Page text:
Toronto police planted loose heroin in suspect’s car to justify illegal search, judge rules

police committed “egregious wrongful conduct” after they planted loose heroin on the centre console of a drug suspect’s car to create a pretext for searching the vehicle, a judge has found.

In January 2014, Toronto police arrested in the city’s Chinatown after finding 11 grams of plastic-wrapped heroin tucked behind the steering column of his car. But Ontario Superior Court Judge Edward Morgan ruled last week that officers never had the right to search the car in the first place and the officers knew that, so they scattered a small amount of loose powder in a visible location next to the driver’s seat.

“I conclude from all of this that the loose heroin was placed on the console of the Toyota by the police after their search, and was not left there by the defendant prior to the search,” Morgan said as he stayed the charges against Tran.

Toronto police spokesman Mark Pugash said Thursday an internal investigation is underway by the Professional Standards Unit.

“We take all comments of this type very seriously,” he said. “Whatever action is necessary will be taken.”

I conclude from all of this that the loose heroin was placed on the console of the Toyota by the police after their search

It is unclear if criminal charges are being pursued into the alleged police misconduct. Tran’s lawyer, Kim Schofield said the officers should be charged with obstruction of justice.

The judge’s comments are a black eye for a police force that has been accused of disproportionately targeting visible minorities during street checks, a practice known as “carding.”

Court heard very different accounts of the sequence of events that led to Tran’s arrest.

Tran testified that while sitting at a red light, he noticed Det.-Const. Benjamin Elliot riding in an unmarked police car next to him. Elliot, who is with the major crime unit, had arrested Tran a year earlier for heroin possession and Tran pleaded guilty.

Tran said he pulled into a parking lot and was approached by a uniformed constable, Jeffrey Tout. He claims Tout was on his cell phone and at one point overheard Tout say, “Exactly him.”

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Two minutes later, Elliot and his partner, Sgt. Michael Taylor, pulled up and Elliot placed Tran under arrest. The defence theorized that Elliot saw Tran drive by and called Tout to stop Tran until he and his partner could arrive.

But the officers gave a different account.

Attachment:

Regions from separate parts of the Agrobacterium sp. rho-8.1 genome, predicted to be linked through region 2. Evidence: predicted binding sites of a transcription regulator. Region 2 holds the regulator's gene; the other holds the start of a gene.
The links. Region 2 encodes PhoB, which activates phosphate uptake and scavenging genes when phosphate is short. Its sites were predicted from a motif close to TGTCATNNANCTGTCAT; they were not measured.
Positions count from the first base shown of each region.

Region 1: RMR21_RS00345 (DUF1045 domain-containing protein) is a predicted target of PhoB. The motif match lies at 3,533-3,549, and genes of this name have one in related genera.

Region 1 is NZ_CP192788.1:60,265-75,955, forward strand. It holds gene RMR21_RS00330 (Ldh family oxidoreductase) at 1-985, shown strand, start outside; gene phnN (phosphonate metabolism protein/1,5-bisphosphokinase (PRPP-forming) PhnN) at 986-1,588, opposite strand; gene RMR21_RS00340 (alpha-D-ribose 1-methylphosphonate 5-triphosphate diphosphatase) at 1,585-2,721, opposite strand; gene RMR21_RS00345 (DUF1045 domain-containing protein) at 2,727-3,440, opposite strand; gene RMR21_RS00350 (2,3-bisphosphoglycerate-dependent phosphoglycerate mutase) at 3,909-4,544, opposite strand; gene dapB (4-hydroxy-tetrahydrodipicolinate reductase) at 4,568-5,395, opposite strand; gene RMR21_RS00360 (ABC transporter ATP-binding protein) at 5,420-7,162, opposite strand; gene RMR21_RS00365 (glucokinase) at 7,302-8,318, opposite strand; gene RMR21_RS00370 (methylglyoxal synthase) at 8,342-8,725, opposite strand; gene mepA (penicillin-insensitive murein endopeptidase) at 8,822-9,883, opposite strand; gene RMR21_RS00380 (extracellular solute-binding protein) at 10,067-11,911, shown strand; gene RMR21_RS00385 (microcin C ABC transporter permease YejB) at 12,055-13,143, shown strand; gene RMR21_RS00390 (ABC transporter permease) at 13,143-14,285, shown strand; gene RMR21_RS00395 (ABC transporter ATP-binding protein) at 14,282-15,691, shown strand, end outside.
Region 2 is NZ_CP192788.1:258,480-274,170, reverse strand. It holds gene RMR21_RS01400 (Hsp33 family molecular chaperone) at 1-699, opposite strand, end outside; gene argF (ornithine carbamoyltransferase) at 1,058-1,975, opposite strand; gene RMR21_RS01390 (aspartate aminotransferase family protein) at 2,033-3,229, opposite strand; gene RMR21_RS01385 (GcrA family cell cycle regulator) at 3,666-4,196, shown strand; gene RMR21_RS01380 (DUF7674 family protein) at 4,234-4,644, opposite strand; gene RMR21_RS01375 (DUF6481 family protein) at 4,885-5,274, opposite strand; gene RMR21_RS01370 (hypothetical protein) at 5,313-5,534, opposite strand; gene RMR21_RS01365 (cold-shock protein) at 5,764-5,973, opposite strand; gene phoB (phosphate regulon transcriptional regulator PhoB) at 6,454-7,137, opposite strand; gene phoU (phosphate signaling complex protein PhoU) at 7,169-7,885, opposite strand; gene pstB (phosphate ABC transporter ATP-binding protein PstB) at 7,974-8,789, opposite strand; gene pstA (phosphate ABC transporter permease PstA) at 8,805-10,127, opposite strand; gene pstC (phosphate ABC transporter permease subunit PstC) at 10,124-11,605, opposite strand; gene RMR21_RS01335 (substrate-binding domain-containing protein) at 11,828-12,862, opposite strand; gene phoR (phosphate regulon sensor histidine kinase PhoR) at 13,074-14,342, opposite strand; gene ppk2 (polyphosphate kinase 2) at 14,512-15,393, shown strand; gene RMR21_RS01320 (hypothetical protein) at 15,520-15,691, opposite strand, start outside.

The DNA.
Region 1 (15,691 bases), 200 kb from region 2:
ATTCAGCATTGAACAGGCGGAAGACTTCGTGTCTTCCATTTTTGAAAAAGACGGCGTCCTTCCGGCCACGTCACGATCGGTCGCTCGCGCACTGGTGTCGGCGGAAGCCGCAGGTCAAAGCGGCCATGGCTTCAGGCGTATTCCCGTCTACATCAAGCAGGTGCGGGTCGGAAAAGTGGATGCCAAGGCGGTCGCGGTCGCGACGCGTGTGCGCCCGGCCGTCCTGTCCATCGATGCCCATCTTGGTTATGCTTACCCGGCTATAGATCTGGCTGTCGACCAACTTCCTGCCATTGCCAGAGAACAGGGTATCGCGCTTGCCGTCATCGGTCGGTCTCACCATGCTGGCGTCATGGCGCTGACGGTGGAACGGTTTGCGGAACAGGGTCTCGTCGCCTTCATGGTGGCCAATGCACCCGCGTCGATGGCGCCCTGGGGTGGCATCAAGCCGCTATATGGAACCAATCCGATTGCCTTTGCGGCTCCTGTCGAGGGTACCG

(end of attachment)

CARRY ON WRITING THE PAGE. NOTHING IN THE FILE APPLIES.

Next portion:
Tout testified he approached Tran in the parking lot after seeing him go through a red light. As he approached the driver’s window, he said he noticed Tran trying to block the window with his body. He said he saw white powder on the console and proceeded to arrest Tran on suspicion of possessing a controlled substance.

Elliot testified the only reason why he and Taylor showed up was because he heard Tout say over the radio that he had stopped a car and when Tout mentioned the license plate he immediately recognized it from his arrest of Tran a year before.

Taylor’s handwritten notes also indicated that the reason they attended the scene was because they had overheard the license plate on the radio and “Elliot has investigated this before.”

It is fair to say that Officer Elliot and Sgt. Taylor were caught flatfooted by the recordings of the radio calls

Yet, when the defence played the full radio dispatch recordings during cross-examination, the license plate was never mentioned. “It appears I was mistaken,” Elliot said.

Like Elliot, Taylor “had no real explanation at all for the wrong information that the two officers so coincidentally shared,” the judge later wrote, saying it was obvious the two had colluded to come up with a “patently untrue” story for what brought them to the scene.

“It is fair to say that Officer Elliot and Sgt. Taylor were caught flatfooted by the recordings of the radio calls.”

The judge also doubted the police version of how they came to search the vehicle.

If Tran had gone to the trouble of wrapping heroin in plastic and concealing it behind the steering wheel, it is unlikely he would leave loose powder around the car, the judge said. Why wouldn’t he have just swept the powder away with his hand?

Had the officers genuinely seen powder on the console, they would likely have called a forensic analyst to document the crime scene before searching the vehicle. But instead, they called for an analyst after the fact, suggesting a strategy to “cover their own tracks.”

“This police misconduct outweighs the roughly 12 grams of heroin found by the police,” the judge said. “That quantity of drugs is, of course, a serious matter; but the misconduct evidenced here is entirely beyond anything that the courts can accept.”

More to come …

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